Another question is what will happen to the inevitable millions (or tens of millions?) of people who invest poorly, or are duped? I’ve put money away in savings accounts and 401Ks for years, so know a bit more than most on how to invest, but you know many of the impatient younger generation will want their private SS funds to reap a bonanza by 40, so they can retire. Millions will wager it all, and a small percent will win, but the majority will inevitably lose- due to bad advice, instincts, or outright thievery. They will then turn to the Federal Government and say, ‘You sold me this bill of goods, you helped me lose my money, you fix it by reimbursing me my loss plus interest lost.’ Lawsuits will proliferate, and eventually an S&L type bailout will occur, except it will dwarf that scandal, as well as the presumed Doomsday scenario currently being trotted out by privatization propagandists. And who will pay for this reimbursement of the stupid and gullible? The rest of the middle and working class. Not the super-rich to whom SS is just a phrase.
Some folk argue that the tinker approach is best. Currently, SS pays out only 70˘ of every dollar it collects, with the rest going to the Trust Fund. By putting that estimated $1 trillion surplus in Al Gore’s infamous ‘lock box’ estimates of between $5-7 billion would be available by 2030. Critics argue that that other 30˘ is being spent, though. Well, yes and no- it is being spent, but financed by U.S. Treasury Bonds. Some see this as a classic robbing Peter to pay Paul variation on Ponzi, but if the current Social Security surplus is dedicated to paying off our national debt, even more billions of dollars a year in interest saved could be specifically devoted to Social Security. Of course, this requires politicians with vision and/or guts. There are other proposed areas of investment of the SS surplus, as well.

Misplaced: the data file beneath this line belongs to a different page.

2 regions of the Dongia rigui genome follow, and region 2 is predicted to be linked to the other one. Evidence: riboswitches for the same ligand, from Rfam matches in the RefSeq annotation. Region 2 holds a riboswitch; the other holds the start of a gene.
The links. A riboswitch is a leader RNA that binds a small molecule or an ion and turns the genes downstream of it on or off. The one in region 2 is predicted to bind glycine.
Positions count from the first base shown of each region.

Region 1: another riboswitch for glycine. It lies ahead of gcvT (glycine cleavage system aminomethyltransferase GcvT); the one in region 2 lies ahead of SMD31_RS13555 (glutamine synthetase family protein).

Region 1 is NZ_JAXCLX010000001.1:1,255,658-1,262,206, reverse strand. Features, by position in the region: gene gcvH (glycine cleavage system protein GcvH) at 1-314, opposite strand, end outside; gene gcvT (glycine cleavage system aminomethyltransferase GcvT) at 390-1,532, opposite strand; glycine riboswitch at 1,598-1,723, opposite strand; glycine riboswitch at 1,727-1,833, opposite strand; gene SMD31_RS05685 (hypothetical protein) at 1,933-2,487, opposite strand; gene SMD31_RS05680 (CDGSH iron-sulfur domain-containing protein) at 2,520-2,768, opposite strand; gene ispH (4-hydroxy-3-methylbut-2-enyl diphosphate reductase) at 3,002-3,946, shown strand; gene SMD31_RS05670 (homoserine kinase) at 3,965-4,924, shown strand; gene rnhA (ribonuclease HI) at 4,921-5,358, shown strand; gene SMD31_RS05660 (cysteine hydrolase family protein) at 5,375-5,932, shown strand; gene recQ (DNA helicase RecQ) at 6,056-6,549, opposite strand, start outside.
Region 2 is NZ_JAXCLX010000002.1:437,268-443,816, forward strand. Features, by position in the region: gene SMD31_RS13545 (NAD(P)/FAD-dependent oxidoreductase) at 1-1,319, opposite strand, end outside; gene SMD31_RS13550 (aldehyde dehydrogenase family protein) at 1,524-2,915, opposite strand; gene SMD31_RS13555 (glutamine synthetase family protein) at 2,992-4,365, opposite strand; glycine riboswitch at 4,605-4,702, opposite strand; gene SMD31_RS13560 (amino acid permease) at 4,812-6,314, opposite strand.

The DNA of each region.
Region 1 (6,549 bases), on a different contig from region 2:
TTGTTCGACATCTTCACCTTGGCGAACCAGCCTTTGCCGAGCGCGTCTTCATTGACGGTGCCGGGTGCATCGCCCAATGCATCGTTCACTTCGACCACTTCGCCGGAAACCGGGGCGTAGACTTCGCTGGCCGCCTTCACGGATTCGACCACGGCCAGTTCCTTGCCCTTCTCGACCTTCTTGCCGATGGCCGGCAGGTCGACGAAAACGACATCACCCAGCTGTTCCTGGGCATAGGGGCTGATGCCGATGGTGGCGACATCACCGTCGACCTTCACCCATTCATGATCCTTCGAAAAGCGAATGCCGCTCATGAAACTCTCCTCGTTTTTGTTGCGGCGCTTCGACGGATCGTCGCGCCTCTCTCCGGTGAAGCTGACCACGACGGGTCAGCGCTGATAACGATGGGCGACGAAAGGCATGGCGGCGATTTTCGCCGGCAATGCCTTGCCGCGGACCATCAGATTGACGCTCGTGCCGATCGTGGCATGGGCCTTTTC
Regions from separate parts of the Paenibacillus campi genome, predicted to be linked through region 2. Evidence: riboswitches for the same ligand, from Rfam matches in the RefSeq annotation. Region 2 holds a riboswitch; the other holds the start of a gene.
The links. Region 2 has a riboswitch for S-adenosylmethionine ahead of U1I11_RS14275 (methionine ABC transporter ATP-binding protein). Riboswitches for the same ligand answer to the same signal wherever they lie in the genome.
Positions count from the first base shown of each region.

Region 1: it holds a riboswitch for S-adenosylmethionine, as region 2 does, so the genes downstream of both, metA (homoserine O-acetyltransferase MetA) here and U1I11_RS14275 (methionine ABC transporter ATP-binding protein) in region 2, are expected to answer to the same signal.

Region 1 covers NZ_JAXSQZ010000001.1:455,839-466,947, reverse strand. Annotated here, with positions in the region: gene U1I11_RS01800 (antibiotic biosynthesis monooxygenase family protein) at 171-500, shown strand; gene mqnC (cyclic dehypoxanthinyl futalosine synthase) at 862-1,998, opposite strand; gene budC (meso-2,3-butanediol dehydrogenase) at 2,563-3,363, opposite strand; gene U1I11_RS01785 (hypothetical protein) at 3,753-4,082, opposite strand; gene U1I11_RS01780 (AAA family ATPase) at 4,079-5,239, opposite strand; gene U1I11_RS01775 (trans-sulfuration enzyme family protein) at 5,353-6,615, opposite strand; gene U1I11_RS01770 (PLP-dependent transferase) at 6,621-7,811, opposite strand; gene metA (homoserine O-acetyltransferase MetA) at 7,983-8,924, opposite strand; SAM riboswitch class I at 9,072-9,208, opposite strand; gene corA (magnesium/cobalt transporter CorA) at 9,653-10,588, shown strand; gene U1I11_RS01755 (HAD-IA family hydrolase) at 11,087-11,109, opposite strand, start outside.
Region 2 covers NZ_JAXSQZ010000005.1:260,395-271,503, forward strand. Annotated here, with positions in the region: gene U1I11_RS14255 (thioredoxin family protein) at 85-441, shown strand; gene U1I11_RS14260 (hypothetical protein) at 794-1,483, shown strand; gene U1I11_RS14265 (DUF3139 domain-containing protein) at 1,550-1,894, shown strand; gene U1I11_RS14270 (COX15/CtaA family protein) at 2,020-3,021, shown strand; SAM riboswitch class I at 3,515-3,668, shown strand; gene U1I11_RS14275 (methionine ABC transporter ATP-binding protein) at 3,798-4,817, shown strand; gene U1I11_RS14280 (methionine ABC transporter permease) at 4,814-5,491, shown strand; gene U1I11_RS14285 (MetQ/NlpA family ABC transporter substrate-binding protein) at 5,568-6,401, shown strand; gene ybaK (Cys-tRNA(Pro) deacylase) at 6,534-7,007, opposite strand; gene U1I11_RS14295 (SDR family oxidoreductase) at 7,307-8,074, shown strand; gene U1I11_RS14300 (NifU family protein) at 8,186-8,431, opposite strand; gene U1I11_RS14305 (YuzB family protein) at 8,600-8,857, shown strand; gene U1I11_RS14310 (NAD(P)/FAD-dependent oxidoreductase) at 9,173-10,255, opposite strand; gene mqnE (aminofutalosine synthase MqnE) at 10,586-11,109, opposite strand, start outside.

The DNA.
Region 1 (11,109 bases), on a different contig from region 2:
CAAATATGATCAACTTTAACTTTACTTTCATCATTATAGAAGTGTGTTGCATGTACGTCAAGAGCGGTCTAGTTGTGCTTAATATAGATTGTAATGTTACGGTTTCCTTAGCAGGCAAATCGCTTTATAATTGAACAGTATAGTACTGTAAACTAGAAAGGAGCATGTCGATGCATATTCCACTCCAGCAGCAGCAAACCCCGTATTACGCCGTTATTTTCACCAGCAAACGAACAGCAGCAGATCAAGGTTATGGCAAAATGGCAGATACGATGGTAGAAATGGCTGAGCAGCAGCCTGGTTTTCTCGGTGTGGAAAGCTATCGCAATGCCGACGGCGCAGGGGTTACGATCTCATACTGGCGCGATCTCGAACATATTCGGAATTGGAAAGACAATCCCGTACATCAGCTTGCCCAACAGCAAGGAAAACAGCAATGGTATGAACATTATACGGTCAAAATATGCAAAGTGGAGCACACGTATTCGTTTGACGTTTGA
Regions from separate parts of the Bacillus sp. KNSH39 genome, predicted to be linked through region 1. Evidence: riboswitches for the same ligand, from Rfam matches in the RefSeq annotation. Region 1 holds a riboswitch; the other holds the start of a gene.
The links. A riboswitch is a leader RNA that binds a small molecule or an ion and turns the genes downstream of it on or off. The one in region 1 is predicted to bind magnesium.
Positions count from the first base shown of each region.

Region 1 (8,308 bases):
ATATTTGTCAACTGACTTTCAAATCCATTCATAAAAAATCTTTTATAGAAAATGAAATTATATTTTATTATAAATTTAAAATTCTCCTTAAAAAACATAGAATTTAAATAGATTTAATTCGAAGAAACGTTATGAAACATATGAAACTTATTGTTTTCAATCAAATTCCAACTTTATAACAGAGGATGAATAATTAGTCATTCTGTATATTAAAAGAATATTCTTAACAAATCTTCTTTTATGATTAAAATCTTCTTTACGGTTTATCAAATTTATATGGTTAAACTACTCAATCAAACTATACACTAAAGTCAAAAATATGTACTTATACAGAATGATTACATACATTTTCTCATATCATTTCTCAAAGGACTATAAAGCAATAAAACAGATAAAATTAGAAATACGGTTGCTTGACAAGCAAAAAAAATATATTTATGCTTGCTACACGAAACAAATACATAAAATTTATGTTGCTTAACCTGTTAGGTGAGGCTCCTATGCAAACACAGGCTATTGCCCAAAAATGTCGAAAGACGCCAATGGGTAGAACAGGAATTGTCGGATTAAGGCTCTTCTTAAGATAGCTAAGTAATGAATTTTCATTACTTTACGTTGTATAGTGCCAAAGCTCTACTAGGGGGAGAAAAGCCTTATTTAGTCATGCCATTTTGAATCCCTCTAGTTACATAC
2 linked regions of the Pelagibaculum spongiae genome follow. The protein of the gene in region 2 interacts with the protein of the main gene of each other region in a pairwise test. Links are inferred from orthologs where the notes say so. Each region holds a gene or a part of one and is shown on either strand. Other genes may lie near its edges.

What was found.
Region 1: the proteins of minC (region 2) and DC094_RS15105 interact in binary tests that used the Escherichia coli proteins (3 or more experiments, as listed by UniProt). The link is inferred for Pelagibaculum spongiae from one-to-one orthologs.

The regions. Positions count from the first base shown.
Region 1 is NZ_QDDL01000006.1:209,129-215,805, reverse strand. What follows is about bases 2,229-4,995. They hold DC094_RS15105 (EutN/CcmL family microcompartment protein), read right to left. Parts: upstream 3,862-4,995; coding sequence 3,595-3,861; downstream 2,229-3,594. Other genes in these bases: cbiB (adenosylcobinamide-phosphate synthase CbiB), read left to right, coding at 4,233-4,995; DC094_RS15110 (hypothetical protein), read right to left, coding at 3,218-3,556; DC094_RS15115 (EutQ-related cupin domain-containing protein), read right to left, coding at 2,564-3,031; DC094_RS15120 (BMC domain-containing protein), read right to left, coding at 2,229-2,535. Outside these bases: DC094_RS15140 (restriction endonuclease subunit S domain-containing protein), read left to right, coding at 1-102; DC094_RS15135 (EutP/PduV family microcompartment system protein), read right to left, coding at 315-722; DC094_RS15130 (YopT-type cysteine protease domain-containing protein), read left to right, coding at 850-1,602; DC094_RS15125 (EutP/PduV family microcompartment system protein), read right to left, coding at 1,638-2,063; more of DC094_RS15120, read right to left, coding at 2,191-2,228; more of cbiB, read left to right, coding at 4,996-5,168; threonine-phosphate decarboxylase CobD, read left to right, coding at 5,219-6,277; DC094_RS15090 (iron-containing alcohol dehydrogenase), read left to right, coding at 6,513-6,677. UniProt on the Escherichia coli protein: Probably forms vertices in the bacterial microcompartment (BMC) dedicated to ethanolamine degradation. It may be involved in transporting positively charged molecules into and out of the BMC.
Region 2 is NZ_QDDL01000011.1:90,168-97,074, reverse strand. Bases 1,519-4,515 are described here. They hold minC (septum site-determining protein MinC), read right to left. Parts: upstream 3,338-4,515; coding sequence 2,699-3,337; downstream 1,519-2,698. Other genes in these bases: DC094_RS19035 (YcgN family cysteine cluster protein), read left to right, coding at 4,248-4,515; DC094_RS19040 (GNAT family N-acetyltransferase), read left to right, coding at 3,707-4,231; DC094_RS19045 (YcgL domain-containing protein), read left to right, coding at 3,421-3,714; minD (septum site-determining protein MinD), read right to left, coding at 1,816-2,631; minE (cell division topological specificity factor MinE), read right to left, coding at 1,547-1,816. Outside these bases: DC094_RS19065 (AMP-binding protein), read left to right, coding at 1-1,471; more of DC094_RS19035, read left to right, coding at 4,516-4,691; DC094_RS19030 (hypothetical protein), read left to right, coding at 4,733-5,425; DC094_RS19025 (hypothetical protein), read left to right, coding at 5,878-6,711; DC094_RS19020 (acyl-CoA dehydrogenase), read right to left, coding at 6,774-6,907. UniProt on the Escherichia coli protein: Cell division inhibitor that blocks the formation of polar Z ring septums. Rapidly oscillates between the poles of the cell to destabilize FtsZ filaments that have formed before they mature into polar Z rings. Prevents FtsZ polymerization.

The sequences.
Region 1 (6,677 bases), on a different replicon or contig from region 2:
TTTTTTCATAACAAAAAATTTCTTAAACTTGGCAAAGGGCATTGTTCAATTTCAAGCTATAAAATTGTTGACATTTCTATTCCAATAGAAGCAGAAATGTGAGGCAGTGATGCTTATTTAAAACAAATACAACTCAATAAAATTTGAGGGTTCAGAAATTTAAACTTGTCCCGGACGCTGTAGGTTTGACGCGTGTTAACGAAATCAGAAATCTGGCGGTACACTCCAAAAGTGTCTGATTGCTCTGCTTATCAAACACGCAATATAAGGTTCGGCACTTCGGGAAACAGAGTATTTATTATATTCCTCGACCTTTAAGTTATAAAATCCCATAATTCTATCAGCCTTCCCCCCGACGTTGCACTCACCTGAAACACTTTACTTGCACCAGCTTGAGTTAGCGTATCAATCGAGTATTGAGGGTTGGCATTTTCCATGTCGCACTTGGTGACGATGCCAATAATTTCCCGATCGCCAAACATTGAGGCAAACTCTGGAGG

But, one should bear in mind that under Bill Clinton the Reagan deficit was on the verge of being squared, and SS was not even on the radar- for it was brimming with money. If the economy takes off in the next decade (unlikely in the short term due to the drag of the wars we are in) a few years’ high tide could again make the supposed SS problem seem as cogent, in retrospect, as the Y2K bug was. My point is that the alarmists have specific reasons for wanting to scare the masses- to get a hold of the most vulnerable in society’s only real tangible asset, to feebly attempt to slake their insatiable greed. This is why their estimates for the SS deficit are based on worst case scenarios- future sustained economic growth of the next few decades of only 1.5%. No 30 year period in American history has seen so slow an economic growth over its full course, not even those years including the dozen year Great Depression.